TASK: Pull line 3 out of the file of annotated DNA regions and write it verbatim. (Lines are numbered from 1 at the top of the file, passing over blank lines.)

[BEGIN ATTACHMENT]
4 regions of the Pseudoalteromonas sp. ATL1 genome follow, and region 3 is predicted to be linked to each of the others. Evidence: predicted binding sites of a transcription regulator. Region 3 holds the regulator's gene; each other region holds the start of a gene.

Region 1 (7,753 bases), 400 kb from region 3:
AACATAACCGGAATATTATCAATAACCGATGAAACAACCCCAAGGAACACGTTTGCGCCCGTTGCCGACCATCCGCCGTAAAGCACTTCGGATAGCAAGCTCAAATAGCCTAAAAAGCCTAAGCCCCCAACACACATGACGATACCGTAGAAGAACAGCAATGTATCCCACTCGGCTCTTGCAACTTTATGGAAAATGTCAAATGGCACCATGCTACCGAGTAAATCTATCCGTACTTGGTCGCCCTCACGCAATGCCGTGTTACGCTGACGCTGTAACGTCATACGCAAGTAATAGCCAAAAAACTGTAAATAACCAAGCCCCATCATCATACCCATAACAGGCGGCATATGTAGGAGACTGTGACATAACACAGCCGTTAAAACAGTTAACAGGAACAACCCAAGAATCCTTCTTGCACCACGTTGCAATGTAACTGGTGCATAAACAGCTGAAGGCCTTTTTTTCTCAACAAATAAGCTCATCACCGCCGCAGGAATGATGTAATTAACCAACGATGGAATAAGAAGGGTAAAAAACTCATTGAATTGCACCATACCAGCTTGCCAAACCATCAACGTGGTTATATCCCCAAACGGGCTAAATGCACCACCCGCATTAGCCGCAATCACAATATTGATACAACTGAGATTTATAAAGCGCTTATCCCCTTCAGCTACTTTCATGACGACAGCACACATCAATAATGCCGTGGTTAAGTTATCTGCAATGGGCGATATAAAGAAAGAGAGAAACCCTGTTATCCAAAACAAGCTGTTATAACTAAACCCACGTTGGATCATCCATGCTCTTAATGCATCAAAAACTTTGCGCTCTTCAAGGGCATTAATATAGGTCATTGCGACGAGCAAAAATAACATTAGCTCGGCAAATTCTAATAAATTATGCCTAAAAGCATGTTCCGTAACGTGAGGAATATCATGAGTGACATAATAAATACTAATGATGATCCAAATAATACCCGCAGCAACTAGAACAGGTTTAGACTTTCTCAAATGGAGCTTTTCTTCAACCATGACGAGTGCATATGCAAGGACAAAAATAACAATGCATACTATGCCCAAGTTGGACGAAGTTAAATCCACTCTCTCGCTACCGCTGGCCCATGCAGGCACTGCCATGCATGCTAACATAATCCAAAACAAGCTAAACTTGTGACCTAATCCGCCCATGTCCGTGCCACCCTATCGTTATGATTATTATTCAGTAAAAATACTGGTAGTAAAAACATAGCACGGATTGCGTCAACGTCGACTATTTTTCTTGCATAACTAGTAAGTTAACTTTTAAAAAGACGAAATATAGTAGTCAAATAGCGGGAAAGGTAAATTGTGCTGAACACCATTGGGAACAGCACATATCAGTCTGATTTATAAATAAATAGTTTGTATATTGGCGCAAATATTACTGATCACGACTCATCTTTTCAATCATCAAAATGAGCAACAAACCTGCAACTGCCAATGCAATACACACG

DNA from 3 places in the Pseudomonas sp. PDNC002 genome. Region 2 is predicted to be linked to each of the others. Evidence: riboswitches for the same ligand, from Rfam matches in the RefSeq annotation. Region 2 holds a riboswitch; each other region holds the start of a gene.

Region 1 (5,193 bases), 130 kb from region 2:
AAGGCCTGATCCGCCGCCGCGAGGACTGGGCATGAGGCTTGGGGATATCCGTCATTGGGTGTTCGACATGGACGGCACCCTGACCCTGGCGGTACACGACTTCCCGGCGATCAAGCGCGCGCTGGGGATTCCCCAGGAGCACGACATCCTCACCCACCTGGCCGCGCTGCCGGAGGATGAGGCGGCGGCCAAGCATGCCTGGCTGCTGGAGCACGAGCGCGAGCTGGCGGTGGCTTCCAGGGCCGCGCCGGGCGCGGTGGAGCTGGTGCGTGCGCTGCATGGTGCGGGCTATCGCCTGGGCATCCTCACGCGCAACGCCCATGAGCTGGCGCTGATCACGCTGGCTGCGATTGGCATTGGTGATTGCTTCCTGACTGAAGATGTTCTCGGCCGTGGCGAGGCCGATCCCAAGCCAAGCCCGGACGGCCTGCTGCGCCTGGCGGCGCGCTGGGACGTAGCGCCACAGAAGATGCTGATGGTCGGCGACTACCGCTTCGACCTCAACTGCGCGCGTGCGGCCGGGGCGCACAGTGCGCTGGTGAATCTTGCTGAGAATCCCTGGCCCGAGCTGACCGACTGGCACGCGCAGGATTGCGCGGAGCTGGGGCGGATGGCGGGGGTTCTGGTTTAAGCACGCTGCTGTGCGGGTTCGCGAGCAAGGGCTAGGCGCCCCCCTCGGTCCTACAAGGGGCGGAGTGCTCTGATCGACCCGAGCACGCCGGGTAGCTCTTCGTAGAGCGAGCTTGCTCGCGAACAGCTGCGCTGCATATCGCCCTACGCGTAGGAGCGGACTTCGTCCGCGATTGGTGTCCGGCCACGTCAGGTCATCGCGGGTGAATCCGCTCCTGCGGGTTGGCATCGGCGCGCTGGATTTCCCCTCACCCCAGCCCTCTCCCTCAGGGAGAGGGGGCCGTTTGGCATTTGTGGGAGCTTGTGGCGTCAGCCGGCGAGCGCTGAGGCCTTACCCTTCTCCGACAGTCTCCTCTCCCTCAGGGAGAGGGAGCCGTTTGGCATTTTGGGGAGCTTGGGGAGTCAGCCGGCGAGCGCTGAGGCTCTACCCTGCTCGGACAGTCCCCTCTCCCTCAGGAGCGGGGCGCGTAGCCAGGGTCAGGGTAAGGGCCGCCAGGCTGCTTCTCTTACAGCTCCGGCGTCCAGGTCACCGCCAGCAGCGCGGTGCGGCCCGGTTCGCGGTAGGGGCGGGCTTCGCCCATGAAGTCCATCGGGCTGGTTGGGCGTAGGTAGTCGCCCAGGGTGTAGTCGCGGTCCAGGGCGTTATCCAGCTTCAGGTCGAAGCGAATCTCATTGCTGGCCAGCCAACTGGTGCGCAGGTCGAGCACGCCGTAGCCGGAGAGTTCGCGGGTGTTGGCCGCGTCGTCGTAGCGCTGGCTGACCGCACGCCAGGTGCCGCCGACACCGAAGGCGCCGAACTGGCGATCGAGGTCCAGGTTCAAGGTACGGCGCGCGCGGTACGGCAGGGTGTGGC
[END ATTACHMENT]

AACATAACCGGAATATTATCAATAACCGATGAAACAACCCCAAGGAACACGTTTGCGCCCGTTGCCGACCATCCGCCGTAAAGCACTTCGGATAGCAAGCTCAAATAGCCTAAAAAGCCTAAGCCCCCAACACACATGACGATACCGTAGAAGAACAGCAATGTATCCCACTCGGCTCTTGCAACTTTATGGAAAATGTCAAATGGCACCATGCTACCGAGTAAATCTATCCGTACTTGGTCGCCCTCACGCAATGCCGTGTTACGCTGACGCTGTAACGTCATACGCAAGTAATAGCCAAAAAACTGTAAATAACCAAGCCCCATCATCATACCCATAACAGGCGGCATATGTAGGAGACTGTGACATAACACAGCCGTTAAAACAGTTAACAGGAACAACCCAAGAATCCTTCTTGCACCACGTTGCAATGTAACTGGTGCATAAACAGCTGAAGGCCTTTTTTTCTCAACAAATAAGCTCATCACCGCCGCAGGAATGATGTAATTAACCAACGATGGAATAAGAAGGGTAAAAAACTCATTGAATTGCACCATACCAGCTTGCCAAACCATCAACGTGGTTATATCCCCAAACGGGCTAAATGCACCACCCGCATTAGCCGCAATCACAATATTGATACAACTGAGATTTATAAAGCGCTTATCCCCTTCAGCTACTTTCATGACGACAGCACACATCAATAATGCCGTGGTTAAGTTATCTGCAATGGGCGATATAAAGAAAGAGAGAAACCCTGTTATCCAAAACAAGCTGTTATAACTAAACCCACGTTGGATCATCCATGCTCTTAATGCATCAAAAACTTTGCGCTCTTCAAGGGCATTAATATAGGTCATTGCGACGAGCAAAAATAACATTAGCTCGGCAAATTCTAATAAATTATGCCTAAAAGCATGTTCCGTAACGTGAGGAATATCATGAGTGACATAATAAATACTAATGATGATCCAAATAATACCCGCAGCAACTAGAACAGGTTTAGACTTTCTCAAATGGAGCTTTTCTTCAACCATGACGAGTGCATATGCAAGGACAAAAATAACAATGCATACTATGCCCAAGTTGGACGAAGTTAAATCCACTCTCTCGCTACCGCTGGCCCATGCAGGCACTGCCATGCATGCTAACATAATCCAAAACAAGCTAAACTTGTGACCTAATCCGCCCATGTCCGTGCCACCCTATCGTTATGATTATTATTCAGTAAAAATACTGGTAGTAAAAACATAGCACGGATTGCGTCAACGTCGACTATTTTTCTTGCATAACTAGTAAGTTAACTTTTAAAAAGACGAAATATAGTAGTCAAATAGCGGGAAAGGTAAATTGTGCTGAACACCATTGGGAACAGCACATATCAGTCTGATTTATAAATAAATAGTTTGTATATTGGCGCAAATATTACTGATCACGACTCATCTTTTCAATCATCAAAATGAGCAACAAACCTGCAACTGCCAATGCAATACACACG